It works for some. And I wouldn’t ridicule them for buying it. Good luck to them. 

But for me? Not any more. Now I tweet that question. 

And – for the record – I am still a CAMRA member. 

My Golden Pints 2017

I’ve written very little about beer this year, for fairly obvious reasons. And nobody probably gives a tuppenny feck about what I think anyway, but, I do have some thoughts. And I’m going to inflict them upon you.

Aren’t I kind?

Best UK Cask Beer : TitchRammy Craft Ales

I like sessionable beers of all shades. But I fell in love with this particular beer this January and have it every time I see it.

Clean, crisp, full bodied, hoppy as an amphetamine fuelled frog. And only 3.6% abv.

Matt and Andy make some exceptional beers. Long may they continue.

(Honourable Mentions : Always Crashing In The Same Car – Five Towns – Provoked some silly grins at #ISBF4; Waffle & Maple Syrup Brown AleBlack Jack / Drygate – a highlight of East West Fest)

Best UK Keg Beer : Lemon Drizzle IPARunaway Brewery / GRUB

“If life gives you lemons, make…..”

An IPA? Street food heroes GRUB approach local beer hero Mark Welsby. To make a beer tasting like Lemon Drizzle cake (Disclosure : my favourite cake of all cakedom). I was lucky enough to get to sample it from the fermenter.

Just one sniff and I swooned. Oh my.

It was simply sensational. And I was humbled when Bailey & Jules allowed us to have it first. At #ISBF4.

We sold it all by Saturday lunchtime.

I went and grabbed another from the brewery.

We sold it all by 10:30.

A beer that entered local legend – and I keep getting asked where you can get it….

Best Small Pack Beer : Fudge Brownie StoutNorth Riding Brewery / Five Towns

Oh my days. What a beer.

Stuart and Malcolm collaborate frequently. And their beers are always excellent – and frequently stunning.

Like this.

Rich, dark and utterly luscious. When I first tried it, The Lovely One asked me what the stupid grin was for.

It’s a rich 7.4% Stout. It tasted of Fudge Brownies. It knocked me sideways. And luckily, I have some left.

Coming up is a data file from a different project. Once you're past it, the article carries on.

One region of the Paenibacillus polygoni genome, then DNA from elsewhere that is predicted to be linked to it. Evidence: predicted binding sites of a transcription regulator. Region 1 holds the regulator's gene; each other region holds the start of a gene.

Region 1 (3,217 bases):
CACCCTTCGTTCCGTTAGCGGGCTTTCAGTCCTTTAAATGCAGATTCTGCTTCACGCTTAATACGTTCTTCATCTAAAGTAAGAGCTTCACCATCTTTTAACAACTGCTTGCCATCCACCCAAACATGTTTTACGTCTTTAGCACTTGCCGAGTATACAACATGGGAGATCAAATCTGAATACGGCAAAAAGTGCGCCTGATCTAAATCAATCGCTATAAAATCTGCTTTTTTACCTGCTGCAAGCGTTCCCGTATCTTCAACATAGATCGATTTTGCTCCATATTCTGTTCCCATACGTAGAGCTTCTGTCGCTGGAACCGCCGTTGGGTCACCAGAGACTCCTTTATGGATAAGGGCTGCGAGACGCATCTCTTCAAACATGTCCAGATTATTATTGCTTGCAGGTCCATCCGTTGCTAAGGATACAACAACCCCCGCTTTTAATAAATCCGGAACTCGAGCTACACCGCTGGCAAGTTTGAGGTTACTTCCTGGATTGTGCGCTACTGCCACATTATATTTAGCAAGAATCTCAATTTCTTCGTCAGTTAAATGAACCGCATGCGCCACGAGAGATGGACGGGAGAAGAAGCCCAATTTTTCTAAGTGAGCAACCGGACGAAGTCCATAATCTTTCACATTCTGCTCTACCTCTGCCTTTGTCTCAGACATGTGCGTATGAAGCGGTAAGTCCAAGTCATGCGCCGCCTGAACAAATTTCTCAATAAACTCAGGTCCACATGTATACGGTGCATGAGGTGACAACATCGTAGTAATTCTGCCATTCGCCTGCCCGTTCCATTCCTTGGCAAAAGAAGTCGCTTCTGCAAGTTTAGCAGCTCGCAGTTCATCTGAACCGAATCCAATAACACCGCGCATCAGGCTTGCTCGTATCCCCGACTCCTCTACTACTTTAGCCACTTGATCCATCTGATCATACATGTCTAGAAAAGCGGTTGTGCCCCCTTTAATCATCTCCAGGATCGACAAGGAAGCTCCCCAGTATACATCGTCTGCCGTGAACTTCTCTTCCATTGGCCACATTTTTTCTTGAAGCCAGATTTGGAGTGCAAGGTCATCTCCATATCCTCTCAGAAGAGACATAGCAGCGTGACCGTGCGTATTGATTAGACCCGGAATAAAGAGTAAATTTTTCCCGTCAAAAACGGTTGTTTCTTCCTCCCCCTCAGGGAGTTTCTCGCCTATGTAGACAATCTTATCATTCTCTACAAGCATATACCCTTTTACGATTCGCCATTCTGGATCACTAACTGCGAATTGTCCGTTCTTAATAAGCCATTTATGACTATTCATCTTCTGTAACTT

And deep in the bowels of the North Riding Brewpub, there is a wooden cask full of it. Being opened on New Years Eve.

Guess where I’ll be?

World Beer / World Small Pack : If you’ve ever read my blog, you’ve already moved on….

Best Collaboration Beer : Fudge Brownie StoutNorth Riding Brewery / Five Towns

It’s really THAT good. My “Beer of the Year” 

Best Branding : Marble Brewery

I’m not one for pyrotechnics. Give it me clean. Give it me clear. Give me instant recognition.

Marble have done that. With their core range. With their Metal Series. And with their Gothic Series too.

I’m a sucker for a hanging tag.

Best UK Brewery : Marble Brewery

I have a simple rule for this one. Whose beers have I drunk the most. On draught.

And I’ve spent a lot of time in The Marble Arch (I blame 3 of The 5 Berks for that…. You know who you are!)

Cask. Keg. Can. Bottle. Marble seem to keep getting better. Experimenting, but hitting the mark. A year of collaboration. A year of celebration. A year of excellence.

Best showcased in a beautiful pub.

(Honourables…. : Squawk (never let me down); Torrside – going from strength to strength.

Best New Brewery : Turning Point

I haven’t had gallons. But one night at The North Riding Brewpub I had one of theirs “Sun Empire” on keg. And it simply stunned me.

We had the same beer on cask at #ISBF4. It was my catnip. Every beer I’ve had from them had been exceptional.


(Honourable : Brew York – More stunning beers from York)

Best Pub : The Brink (Bridge Street, Manchester)

Makes me think of the Talking Heads song “This Must Be The Place” It feels like home. It was our safe space when our world fell apart. And I’ll never be able to thank Gareth, Elana, Sarah, Kate, Ste, Pete and all the staff – past and present – enough.

It’s not the that though. This isn’t a sentimental award.